Parthenon Software Group

Deconstructing Agile

When you hear the word Agile, what do you think of? Maybe smooth, quick and effective movement. Now apply that to software, apps and the IT world. Here we have a methodology that breaks down projects, making them more doable while also allowing for constant testing. Despite all of this, Agile has garnered criticism, especially from large companies. According to them there are just too many limitations to make it a worthwhile approach. Still, as a business that actually employs Agile, we at Parthenon have seen its benefits.

Let’s break down a few of the arguments from our perspective.

One of the things Agile emphasizes is the capability of developers and the quality of their work. One would think having highly skilled people producing high quality work would be the ideal, but there has been an outcry of exclusivity. The main argument here is that the average joe is not necessarily highly skilled. It’s a given that not everyone is as skilled as others, but doesn’t mean Agile can't be used. For us, it’s about hiring the right people. All of our developers must complete a coding test, demonstrating their skills. Now before you call foul, we also hire developers who exhibit potential. They are paired with higher level developers, ensuring that they get the help they need and that the quality of our work is maintained.

Another component of Agile concerns a business's organizational culture. All too often businesses can get stuck in a cookie cutter approach to projects. Their argument consists of the belief that not everyone can hold themselves accountable or stay organized without direction. Once again, hiring the right people makes a difference. This is not to say that upper management is dispensible. At Parthenon we have project managers to direct and guide developers when needed. We also have a ticketing system that keeps people on track. We set a goal and let greater freedom allow for more creativity, discovery of newer ways to doing things and the potential for higher quality work. We understand the importance of creativity and embrace the newest and most effective ways of doing things.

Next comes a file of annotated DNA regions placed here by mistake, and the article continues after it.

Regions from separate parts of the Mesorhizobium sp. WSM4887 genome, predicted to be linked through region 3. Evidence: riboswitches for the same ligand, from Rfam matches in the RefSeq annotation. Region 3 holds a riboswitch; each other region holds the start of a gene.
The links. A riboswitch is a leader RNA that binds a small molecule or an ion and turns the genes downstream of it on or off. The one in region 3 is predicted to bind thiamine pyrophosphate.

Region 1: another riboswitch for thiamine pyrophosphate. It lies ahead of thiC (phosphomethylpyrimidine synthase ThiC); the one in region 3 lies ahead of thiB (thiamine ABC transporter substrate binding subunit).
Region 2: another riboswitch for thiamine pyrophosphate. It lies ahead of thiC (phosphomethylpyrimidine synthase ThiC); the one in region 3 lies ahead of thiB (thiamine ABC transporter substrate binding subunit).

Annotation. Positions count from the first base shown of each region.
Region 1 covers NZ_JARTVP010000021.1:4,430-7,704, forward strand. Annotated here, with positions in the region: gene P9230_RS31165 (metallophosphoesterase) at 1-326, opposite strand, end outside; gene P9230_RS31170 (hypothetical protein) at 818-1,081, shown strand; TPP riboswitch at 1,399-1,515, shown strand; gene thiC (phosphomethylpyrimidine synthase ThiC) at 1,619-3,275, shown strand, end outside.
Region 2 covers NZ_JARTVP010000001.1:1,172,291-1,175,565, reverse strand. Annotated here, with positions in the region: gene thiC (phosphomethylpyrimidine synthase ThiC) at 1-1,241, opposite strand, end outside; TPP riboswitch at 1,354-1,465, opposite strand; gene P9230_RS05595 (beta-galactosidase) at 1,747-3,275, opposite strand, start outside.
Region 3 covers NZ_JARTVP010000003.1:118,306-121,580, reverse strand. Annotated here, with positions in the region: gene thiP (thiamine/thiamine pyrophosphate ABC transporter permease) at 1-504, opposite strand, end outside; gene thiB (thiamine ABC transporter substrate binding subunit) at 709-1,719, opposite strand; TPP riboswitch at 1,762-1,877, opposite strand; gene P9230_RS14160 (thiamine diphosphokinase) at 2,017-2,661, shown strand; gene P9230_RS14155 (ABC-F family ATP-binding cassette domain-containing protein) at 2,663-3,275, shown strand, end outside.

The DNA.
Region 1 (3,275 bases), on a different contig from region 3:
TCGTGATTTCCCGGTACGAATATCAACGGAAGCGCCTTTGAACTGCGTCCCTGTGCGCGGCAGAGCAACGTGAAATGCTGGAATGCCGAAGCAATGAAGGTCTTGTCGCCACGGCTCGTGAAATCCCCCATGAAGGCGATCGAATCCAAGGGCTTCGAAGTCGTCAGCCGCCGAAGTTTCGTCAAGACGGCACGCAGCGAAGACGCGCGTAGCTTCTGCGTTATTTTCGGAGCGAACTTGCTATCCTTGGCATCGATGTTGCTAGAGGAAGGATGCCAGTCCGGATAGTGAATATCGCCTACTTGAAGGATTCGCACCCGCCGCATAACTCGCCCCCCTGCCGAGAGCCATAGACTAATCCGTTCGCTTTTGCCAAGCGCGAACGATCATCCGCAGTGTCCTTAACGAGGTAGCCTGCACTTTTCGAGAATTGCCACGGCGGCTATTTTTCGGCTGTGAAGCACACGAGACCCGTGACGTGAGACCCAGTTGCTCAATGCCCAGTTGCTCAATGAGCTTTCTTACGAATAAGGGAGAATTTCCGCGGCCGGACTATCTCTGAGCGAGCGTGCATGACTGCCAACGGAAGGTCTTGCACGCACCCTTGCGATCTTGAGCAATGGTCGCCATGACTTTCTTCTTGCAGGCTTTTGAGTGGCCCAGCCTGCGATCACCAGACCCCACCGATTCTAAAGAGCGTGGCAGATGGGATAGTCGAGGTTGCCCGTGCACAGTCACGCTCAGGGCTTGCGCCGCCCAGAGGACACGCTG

Larger projects must be augmented with organizational structure carefully to preserve a creative atmosphere. Since Agile favors smaller teams, big companies and organizations have argued that their projects and teams are too large for Agile implementation. Yet, how effective are these teams? It's been proven that smaller teams are more effective. How so? We allow team members to communicate directly with each other. Meetings can waste time if the do not serve a need, and too many people designing the same thing can lead to disagreements over trivial matters.  We encourage our developers to identify a need in the course of their work, and then contact the best people to assist them.

As for the workload, Agile breaks a project into smaller project pieces and delivery of the pieces once they are ready. We deconstruct a task, identify its critical components, and then work to complete them individually before combining them into a finished product.  This allows us to optimize our workflow in different ways.  Smaller components allow us to leverage pre-built modules, and can test each piece easier for a more stable result.  We can also reallocate programmers from one project to another as more or less work is required.  This keeps our developers fresh, always experiencing new challenges and gaining unique experience.  Work gets done faster and more cost effectively with less mental fatigue.

The aforementioned examples are only a few of the many arguments for and against the use of Agile. It can be argued that since Parthenon is a relatively small company, we are the ideal candidate for Agile, but that doesn't mean it should be completely discounted by larger companies. Sure it will mean change, but that’s not always a bad thing.

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